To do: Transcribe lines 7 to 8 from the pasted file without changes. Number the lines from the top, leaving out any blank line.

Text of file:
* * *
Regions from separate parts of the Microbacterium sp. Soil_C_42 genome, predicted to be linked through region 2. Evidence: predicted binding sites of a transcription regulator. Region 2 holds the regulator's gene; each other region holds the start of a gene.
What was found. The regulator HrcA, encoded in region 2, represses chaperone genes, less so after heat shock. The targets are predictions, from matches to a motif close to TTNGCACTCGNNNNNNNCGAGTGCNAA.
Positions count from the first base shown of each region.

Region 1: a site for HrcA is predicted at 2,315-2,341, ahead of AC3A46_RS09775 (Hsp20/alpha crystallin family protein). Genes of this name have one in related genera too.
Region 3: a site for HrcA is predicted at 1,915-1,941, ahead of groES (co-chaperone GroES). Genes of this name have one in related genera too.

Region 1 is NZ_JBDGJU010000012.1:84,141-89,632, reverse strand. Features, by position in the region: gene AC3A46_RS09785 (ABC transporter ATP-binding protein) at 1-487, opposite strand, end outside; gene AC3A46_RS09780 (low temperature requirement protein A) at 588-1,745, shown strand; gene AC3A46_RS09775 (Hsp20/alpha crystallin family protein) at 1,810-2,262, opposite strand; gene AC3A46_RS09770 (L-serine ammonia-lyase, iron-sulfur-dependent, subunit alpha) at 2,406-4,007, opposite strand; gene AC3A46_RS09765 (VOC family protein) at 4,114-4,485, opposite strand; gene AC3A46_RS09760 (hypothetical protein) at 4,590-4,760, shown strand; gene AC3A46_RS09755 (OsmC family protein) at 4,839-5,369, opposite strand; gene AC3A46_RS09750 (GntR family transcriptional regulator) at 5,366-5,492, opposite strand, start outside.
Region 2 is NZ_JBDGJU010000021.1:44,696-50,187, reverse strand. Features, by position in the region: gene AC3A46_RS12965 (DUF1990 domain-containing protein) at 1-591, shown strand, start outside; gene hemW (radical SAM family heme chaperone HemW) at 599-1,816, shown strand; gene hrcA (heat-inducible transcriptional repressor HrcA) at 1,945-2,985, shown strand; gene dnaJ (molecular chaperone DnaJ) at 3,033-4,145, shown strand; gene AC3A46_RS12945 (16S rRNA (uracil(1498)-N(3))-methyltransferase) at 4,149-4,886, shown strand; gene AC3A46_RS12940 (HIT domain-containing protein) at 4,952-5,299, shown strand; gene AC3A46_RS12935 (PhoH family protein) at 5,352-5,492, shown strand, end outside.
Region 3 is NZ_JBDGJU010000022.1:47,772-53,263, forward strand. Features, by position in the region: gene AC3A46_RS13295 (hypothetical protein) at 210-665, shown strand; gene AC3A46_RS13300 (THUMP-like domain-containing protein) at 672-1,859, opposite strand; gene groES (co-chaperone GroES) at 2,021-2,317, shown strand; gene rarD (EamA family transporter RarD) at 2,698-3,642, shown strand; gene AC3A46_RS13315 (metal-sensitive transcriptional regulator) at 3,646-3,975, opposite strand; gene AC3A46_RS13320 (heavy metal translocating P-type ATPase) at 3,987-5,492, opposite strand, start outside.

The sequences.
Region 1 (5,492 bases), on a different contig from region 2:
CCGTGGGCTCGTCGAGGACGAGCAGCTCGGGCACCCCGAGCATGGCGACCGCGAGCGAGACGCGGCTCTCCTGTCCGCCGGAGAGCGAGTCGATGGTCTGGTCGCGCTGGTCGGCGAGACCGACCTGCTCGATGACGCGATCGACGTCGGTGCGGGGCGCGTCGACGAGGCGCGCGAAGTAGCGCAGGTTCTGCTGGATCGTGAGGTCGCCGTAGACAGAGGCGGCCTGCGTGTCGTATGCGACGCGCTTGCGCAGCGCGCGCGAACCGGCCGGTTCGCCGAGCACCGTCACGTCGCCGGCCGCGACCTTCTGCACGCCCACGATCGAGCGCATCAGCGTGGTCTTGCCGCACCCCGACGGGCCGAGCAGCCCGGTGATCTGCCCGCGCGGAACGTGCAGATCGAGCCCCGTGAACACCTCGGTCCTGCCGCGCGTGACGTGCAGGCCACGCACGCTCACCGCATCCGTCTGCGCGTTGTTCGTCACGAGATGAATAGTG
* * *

Region 2 is NZ_JBDGJU010000021.1:44,696-50,187, reverse strand. Features, by position in the region: gene AC3A46_RS12965 (DUF1990 domain-containing protein) at 1-591, shown strand, start outside; gene hemW (radical SAM family heme chaperone HemW) at 599-1,816, shown strand; gene hrcA (heat-inducible transcriptional repressor HrcA) at 1,945-2,985, shown strand; gene dnaJ (molecular chaperone DnaJ) at 3,033-4,145, shown strand; gene AC3A46_RS12945 (16S rRNA (uracil(1498)-N(3))-methyltransferase) at 4,149-4,886, shown strand; gene AC3A46_RS12940 (HIT domain-containing protein) at 4,952-5,299, shown strand; gene AC3A46_RS12935 (PhoH family protein) at 5,352-5,492, shown strand, end outside.
Region 3 is NZ_JBDGJU010000022.1:47,772-53,263, forward strand. Features, by position in the region: gene AC3A46_RS13295 (hypothetical protein) at 210-665, shown strand; gene AC3A46_RS13300 (THUMP-like domain-containing protein) at 672-1,859, opposite strand; gene groES (co-chaperone GroES) at 2,021-2,317, shown strand; gene rarD (EamA family transporter RarD) at 2,698-3,642, shown strand; gene AC3A46_RS13315 (metal-sensitive transcriptional regulator) at 3,646-3,975, opposite strand; gene AC3A46_RS13320 (heavy metal translocating P-type ATPase) at 3,987-5,492, opposite strand, start outside.